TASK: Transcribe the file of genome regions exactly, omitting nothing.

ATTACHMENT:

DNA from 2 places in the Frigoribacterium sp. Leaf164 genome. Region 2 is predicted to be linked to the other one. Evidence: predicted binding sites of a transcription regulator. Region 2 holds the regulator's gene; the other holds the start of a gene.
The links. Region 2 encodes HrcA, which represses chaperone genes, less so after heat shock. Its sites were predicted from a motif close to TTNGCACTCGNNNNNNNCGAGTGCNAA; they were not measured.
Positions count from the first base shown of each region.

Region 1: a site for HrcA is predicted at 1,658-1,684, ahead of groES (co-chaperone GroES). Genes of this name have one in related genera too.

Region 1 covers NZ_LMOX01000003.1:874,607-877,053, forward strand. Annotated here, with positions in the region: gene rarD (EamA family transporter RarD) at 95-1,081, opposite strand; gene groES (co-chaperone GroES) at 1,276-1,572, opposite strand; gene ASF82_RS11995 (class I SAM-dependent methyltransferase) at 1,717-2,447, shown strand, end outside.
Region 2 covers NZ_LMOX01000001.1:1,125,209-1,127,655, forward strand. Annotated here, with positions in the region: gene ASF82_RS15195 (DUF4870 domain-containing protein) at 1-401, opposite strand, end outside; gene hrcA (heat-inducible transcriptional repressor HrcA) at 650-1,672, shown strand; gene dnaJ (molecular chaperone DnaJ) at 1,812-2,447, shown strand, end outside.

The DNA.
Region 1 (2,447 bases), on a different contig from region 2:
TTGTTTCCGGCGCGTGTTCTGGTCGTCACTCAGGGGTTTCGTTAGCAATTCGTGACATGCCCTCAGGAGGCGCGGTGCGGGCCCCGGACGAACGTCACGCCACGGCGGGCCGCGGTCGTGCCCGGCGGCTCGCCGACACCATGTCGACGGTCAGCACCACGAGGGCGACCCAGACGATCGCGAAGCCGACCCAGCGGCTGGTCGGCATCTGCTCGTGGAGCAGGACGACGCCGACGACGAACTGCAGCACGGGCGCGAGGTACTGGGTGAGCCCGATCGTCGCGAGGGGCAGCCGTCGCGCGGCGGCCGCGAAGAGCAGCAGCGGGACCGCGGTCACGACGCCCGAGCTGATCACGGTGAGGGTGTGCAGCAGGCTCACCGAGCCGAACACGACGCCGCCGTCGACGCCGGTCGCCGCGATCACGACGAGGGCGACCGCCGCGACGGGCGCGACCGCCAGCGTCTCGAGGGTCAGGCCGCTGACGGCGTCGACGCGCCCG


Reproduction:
DNA from 2 places in the Frigoribacterium sp. Leaf164 genome. Region 2 is predicted to be linked to the other one. Evidence: predicted binding sites of a transcription regulator. Region 2 holds the regulator's gene; the other holds the start of a gene.
The links. Region 2 encodes HrcA, which represses chaperone genes, less so after heat shock. Its sites were predicted from a motif close to TTNGCACTCGNNNNNNNCGAGTGCNAA; they were not measured.
Positions count from the first base shown of each region.

Region 1: a site for HrcA is predicted at 1,658-1,684, ahead of groES (co-chaperone GroES). Genes of this name have one in related genera too.

Region 1 covers NZ_LMOX01000003.1:874,607-877,053, forward strand. Annotated here, with positions in the region: gene rarD (EamA family transporter RarD) at 95-1,081, opposite strand; gene groES (co-chaperone GroES) at 1,276-1,572, opposite strand; gene ASF82_RS11995 (class I SAM-dependent methyltransferase) at 1,717-2,447, shown strand, end outside.
Region 2 covers NZ_LMOX01000001.1:1,125,209-1,127,655, forward strand. Annotated here, with positions in the region: gene ASF82_RS15195 (DUF4870 domain-containing protein) at 1-401, opposite strand, end outside; gene hrcA (heat-inducible transcriptional repressor HrcA) at 650-1,672, shown strand; gene dnaJ (molecular chaperone DnaJ) at 1,812-2,447, shown strand, end outside.

The DNA.
Region 1 (2,447 bases), on a different contig from region 2:
TTGTTTCCGGCGCGTGTTCTGGTCGTCACTCAGGGGTTTCGTTAGCAATTCGTGACATGCCCTCAGGAGGCGCGGTGCGGGCCCCGGACGAACGTCACGCCACGGCGGGCCGCGGTCGTGCCCGGCGGCTCGCCGACACCATGTCGACGGTCAGCACCACGAGGGCGACCCAGACGATCGCGAAGCCGACCCAGCGGCTGGTCGGCATCTGCTCGTGGAGCAGGACGACGCCGACGACGAACTGCAGCACGGGCGCGAGGTACTGGGTGAGCCCGATCGTCGCGAGGGGCAGCCGTCGCGCGGCGGCCGCGAAGAGCAGCAGCGGGACCGCGGTCACGACGCCCGAGCTGATCACGGTGAGGGTGTGCAGCAGGCTCACCGAGCCGAACACGACGCCGCCGTCGACGCCGGTCGCCGCGATCACGACGAGGGCGACCGCCGCGACGGGCGCGACCGCCAGCGTCTCGAGGGTCAGGCCGCTGACGGCGTCGACGCGCCCG